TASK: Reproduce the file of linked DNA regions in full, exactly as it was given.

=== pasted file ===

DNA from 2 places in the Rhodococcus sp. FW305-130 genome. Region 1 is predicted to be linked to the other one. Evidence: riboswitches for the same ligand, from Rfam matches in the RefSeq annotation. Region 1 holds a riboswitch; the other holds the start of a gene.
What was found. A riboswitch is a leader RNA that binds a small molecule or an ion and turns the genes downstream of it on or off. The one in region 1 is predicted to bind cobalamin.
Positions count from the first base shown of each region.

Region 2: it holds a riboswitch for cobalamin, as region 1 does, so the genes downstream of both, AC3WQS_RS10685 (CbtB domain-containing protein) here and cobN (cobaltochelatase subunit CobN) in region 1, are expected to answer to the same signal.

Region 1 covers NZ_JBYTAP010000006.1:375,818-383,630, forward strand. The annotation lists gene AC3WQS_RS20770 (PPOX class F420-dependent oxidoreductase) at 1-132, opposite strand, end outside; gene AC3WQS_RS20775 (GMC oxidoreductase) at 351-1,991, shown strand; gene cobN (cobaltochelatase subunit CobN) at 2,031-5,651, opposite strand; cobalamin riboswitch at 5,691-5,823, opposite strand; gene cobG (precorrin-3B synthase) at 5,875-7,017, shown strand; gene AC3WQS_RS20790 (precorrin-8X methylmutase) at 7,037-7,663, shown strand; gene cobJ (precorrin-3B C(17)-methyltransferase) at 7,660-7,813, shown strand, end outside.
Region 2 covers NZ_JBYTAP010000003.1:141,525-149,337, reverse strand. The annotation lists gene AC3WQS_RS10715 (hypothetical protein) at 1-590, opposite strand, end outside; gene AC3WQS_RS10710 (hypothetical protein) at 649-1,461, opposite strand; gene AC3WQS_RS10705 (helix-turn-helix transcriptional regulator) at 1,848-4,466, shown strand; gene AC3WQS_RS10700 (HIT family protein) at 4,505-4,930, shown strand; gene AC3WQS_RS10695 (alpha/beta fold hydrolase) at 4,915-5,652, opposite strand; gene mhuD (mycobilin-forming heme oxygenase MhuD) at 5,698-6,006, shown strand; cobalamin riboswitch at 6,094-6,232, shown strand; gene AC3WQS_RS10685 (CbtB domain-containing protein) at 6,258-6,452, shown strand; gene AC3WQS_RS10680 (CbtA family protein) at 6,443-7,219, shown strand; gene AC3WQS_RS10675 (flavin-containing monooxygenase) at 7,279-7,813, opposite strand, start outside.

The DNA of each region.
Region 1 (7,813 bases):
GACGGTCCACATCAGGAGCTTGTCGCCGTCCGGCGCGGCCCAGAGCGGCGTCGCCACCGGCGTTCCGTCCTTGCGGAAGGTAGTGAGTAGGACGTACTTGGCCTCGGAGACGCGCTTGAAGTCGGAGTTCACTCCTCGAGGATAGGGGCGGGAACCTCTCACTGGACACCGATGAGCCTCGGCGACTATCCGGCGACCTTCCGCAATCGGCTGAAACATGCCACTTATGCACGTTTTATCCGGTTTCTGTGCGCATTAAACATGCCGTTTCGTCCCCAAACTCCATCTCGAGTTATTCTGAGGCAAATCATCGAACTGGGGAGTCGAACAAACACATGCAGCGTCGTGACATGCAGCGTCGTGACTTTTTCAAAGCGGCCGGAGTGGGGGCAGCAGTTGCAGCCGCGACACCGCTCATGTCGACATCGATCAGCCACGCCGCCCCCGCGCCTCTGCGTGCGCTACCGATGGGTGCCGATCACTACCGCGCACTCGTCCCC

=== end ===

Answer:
DNA from 2 places in the Rhodococcus sp. FW305-130 genome. Region 1 is predicted to be linked to the other one. Evidence: riboswitches for the same ligand, from Rfam matches in the RefSeq annotation. Region 1 holds a riboswitch; the other holds the start of a gene.
What was found. A riboswitch is a leader RNA that binds a small molecule or an ion and turns the genes downstream of it on or off. The one in region 1 is predicted to bind cobalamin.
Positions count from the first base shown of each region.

Region 2: it holds a riboswitch for cobalamin, as region 1 does, so the genes downstream of both, AC3WQS_RS10685 (CbtB domain-containing protein) here and cobN (cobaltochelatase subunit CobN) in region 1, are expected to answer to the same signal.

Region 1 covers NZ_JBYTAP010000006.1:375,818-383,630, forward strand. The annotation lists gene AC3WQS_RS20770 (PPOX class F420-dependent oxidoreductase) at 1-132, opposite strand, end outside; gene AC3WQS_RS20775 (GMC oxidoreductase) at 351-1,991, shown strand; gene cobN (cobaltochelatase subunit CobN) at 2,031-5,651, opposite strand; cobalamin riboswitch at 5,691-5,823, opposite strand; gene cobG (precorrin-3B synthase) at 5,875-7,017, shown strand; gene AC3WQS_RS20790 (precorrin-8X methylmutase) at 7,037-7,663, shown strand; gene cobJ (precorrin-3B C(17)-methyltransferase) at 7,660-7,813, shown strand, end outside.
Region 2 covers NZ_JBYTAP010000003.1:141,525-149,337, reverse strand. The annotation lists gene AC3WQS_RS10715 (hypothetical protein) at 1-590, opposite strand, end outside; gene AC3WQS_RS10710 (hypothetical protein) at 649-1,461, opposite strand; gene AC3WQS_RS10705 (helix-turn-helix transcriptional regulator) at 1,848-4,466, shown strand; gene AC3WQS_RS10700 (HIT family protein) at 4,505-4,930, shown strand; gene AC3WQS_RS10695 (alpha/beta fold hydrolase) at 4,915-5,652, opposite strand; gene mhuD (mycobilin-forming heme oxygenase MhuD) at 5,698-6,006, shown strand; cobalamin riboswitch at 6,094-6,232, shown strand; gene AC3WQS_RS10685 (CbtB domain-containing protein) at 6,258-6,452, shown strand; gene AC3WQS_RS10680 (CbtA family protein) at 6,443-7,219, shown strand; gene AC3WQS_RS10675 (flavin-containing monooxygenase) at 7,279-7,813, opposite strand, start outside.

The DNA of each region.
Region 1 (7,813 bases):
GACGGTCCACATCAGGAGCTTGTCGCCGTCCGGCGCGGCCCAGAGCGGCGTCGCCACCGGCGTTCCGTCCTTGCGGAAGGTAGTGAGTAGGACGTACTTGGCCTCGGAGACGCGCTTGAAGTCGGAGTTCACTCCTCGAGGATAGGGGCGGGAACCTCTCACTGGACACCGATGAGCCTCGGCGACTATCCGGCGACCTTCCGCAATCGGCTGAAACATGCCACTTATGCACGTTTTATCCGGTTTCTGTGCGCATTAAACATGCCGTTTCGTCCCCAAACTCCATCTCGAGTTATTCTGAGGCAAATCATCGAACTGGGGAGTCGAACAAACACATGCAGCGTCGTGACATGCAGCGTCGTGACTTTTTCAAAGCGGCCGGAGTGGGGGCAGCAGTTGCAGCCGCGACACCGCTCATGTCGACATCGATCAGCCACGCCGCCCCCGCGCCTCTGCGTGCGCTACCGATGGGTGCCGATCACTACCGCGCACTCGTCCCC